The Opposite Of Homeless (I)

23 Sep

“I got the idea when the rest of the kids went back to school,” James explains politely, his hair pulled back in a short pony tail in a little nod toward hygeine, as he chops onions and green peppers next to the stove.

Rose, clad in jeans and a UCLA sweatshirt, lingers in the doorway to the patio, the sliding glass door oiled and maintained so well she can nervously move it back and forth with only her wrist.  Behind her the late morning sunlight is blinding, and the suburban neighborhood chirps with perky music and baby talk, carried over the privacy fences by the pollen-scented breeze.

She doesn’t like the sun.  Dark-haired and fair-skinned – it doesn’t do anything for her.  She says, “Well that’s ironic.”

James is dressed like a rich kid at the mall – name brands and bright colors.  His shoes are nice, too, but old and brown.  Shoes are harder to come by, expensive and treasured and then quickly destroyed by use.

Rose steps out of her sandals and then back into them.  She says, “This is the kind of kitchen makes me sort of sick.”

And James laughs.  “The big, nice kind full of food?”

That’s what it is, all right.  The kind of kitchen with stainless steel appliances and a big refrigerator that crushes the ice for you. Gleaming pans like showpieces, hanging from racks over the island stove.

James consults a cell phone on the counter next to him – something he does a lot – and then says,  “Come on in and sit down, this will be another twenty minutes.  You want some coffee or some juice or something?”

Rose cranes her neck to look out at the wide back yard.  A woman two yards down sits on a garden stool with a blue bandana wrapped around her head, either pulling weeds or planting flowers, facing the other way.  Rose leaves the door open and takes a seat primly in a breakfast nook beside it.

She says, “What did the kids going back to school have to do with it?”


“You said that’s when you got the idea.”

“Oh, sure.”  James clears the cutting board into a skillet, where the onions and peppers crackle in the hot olive oil.  “Okay, well, I had just gotten away from Kim and Brian.”

His eyes flick into contact with her own for just a moment as he mentions them.  She doesn’t know much about them, but she knows their names bring a darkness to his face, and that some hurt deep inside him – the same one which enables her to trust him at all – is attached to them.

Having her own terrible names to associate with terrible things, Rose doesn’t ask him any questions about them.  She only nods.

“They bought me some pretty nice clothes, so when I got on the bus I took it to this side of town, and I slept in the mulch along the library, and then I got up and found a McDonald’s.  Cleaned up in the restroom, and tried to get someone to buy me breakfast.”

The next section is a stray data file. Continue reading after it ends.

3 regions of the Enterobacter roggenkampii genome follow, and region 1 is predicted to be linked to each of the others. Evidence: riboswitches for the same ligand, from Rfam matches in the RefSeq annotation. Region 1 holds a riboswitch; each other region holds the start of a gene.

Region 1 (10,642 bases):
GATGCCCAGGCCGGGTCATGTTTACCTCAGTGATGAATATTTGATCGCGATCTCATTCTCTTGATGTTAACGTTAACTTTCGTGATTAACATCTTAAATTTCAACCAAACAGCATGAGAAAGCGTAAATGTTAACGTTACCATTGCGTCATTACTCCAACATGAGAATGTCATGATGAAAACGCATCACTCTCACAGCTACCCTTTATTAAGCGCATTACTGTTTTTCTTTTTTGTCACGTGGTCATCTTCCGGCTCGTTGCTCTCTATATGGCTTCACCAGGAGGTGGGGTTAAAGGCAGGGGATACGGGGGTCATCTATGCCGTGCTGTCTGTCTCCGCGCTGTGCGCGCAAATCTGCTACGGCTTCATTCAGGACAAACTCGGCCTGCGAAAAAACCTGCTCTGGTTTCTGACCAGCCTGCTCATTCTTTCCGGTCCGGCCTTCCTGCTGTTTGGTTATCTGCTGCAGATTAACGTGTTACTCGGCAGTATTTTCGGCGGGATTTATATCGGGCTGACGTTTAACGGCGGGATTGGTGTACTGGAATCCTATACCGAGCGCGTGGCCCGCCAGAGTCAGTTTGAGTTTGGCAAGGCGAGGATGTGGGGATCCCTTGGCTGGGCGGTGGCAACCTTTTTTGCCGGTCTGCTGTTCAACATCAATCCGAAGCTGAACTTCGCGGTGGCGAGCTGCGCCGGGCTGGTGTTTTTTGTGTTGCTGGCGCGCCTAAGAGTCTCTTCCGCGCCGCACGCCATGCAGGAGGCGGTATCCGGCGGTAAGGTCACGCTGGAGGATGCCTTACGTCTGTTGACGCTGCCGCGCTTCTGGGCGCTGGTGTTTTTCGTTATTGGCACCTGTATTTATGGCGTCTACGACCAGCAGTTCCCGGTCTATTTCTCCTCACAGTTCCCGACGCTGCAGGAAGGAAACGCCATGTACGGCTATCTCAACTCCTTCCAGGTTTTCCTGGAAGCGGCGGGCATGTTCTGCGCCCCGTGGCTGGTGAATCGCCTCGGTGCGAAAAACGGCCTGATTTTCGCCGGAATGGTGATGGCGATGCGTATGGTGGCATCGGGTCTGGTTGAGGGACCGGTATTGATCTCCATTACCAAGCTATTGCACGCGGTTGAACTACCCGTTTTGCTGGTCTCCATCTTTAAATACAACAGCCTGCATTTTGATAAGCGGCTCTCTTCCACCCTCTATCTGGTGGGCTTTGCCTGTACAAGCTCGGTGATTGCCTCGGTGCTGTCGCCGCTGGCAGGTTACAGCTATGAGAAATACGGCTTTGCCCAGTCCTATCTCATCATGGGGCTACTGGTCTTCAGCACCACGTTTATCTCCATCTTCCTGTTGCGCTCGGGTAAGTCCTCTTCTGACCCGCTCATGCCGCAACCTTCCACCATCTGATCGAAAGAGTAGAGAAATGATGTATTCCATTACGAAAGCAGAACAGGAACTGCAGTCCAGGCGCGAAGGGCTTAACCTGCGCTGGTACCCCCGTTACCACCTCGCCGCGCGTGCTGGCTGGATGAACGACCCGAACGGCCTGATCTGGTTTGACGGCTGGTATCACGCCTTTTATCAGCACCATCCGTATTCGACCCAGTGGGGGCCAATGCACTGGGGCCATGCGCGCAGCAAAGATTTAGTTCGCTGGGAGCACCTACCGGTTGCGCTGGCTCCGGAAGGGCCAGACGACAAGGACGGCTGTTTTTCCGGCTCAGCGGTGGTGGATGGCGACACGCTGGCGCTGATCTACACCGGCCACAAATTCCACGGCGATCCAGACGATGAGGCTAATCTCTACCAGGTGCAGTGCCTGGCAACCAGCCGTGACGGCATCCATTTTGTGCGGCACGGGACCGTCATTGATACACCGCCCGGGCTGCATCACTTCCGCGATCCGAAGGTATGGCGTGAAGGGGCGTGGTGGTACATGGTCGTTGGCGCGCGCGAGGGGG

Rose winces – panhandling at an upper class McDonald’s is an easy way to meet the cops, something all the kids on the street learn pretty fast.

James lifts a package of sausages from the sink with the tips of his fingers, presses them through the shrink wrap to be sure they’ve thawed, and then opens it and dumps the links into the skillet. 

“All they did was toss me out,” he tells her.  “I was dressed nicely enough I just said I’d lost my phone and was on my way to school, played dumb.  An old lady pulled up next to me in the parking lot and gave me some kind of breakfast wrap, made us both happy.”

“I don’t know what I’d do without old ladies,” Rose replies, surprising herself with a serious tone – it’s so true.

“Well, I ended up in a neighborhood just like this, just wandering along the streets because I looked surburban and no one would bother me.  And it wasn’t long before I saw something amazing – a really hot girl, bending over.”

“You’re gross.”

“I know, couldn’t help it.  That’s really what I saw, but it wasn’t really gross.  She was bending over along the path beside the front door of a really big house.  I mean a mansion, by my standards.  And what she was doing was dropping a key under a rock, with her back to me.”

“Of course she was.”

“I didn’t go inside that day.  I kept right on going and she was already on the phone when she drove past me, really laying into someone on the other end.  She had her window down, and state university stickers on the back window, and she smelled like peaches and cigarettes even while she drove down the street.”

“See, you’re being creepy again.”  Rose tugs at the sleeves of her sweatshirt, and then moves a piece of her hair.  She doesn’t like talking about attractive girls, or what makes them attractive, or what men want to do with them because of their attractiveness.  She pulls her knees up onto the chair with her and clasps her hands around them.

“But you did go inside?”  Rose wants to know.

(Continued at this link)


Posted by on September 23, 2010 in Fiction, The Opposite of Homeless


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12 responses to “The Opposite Of Homeless (I)

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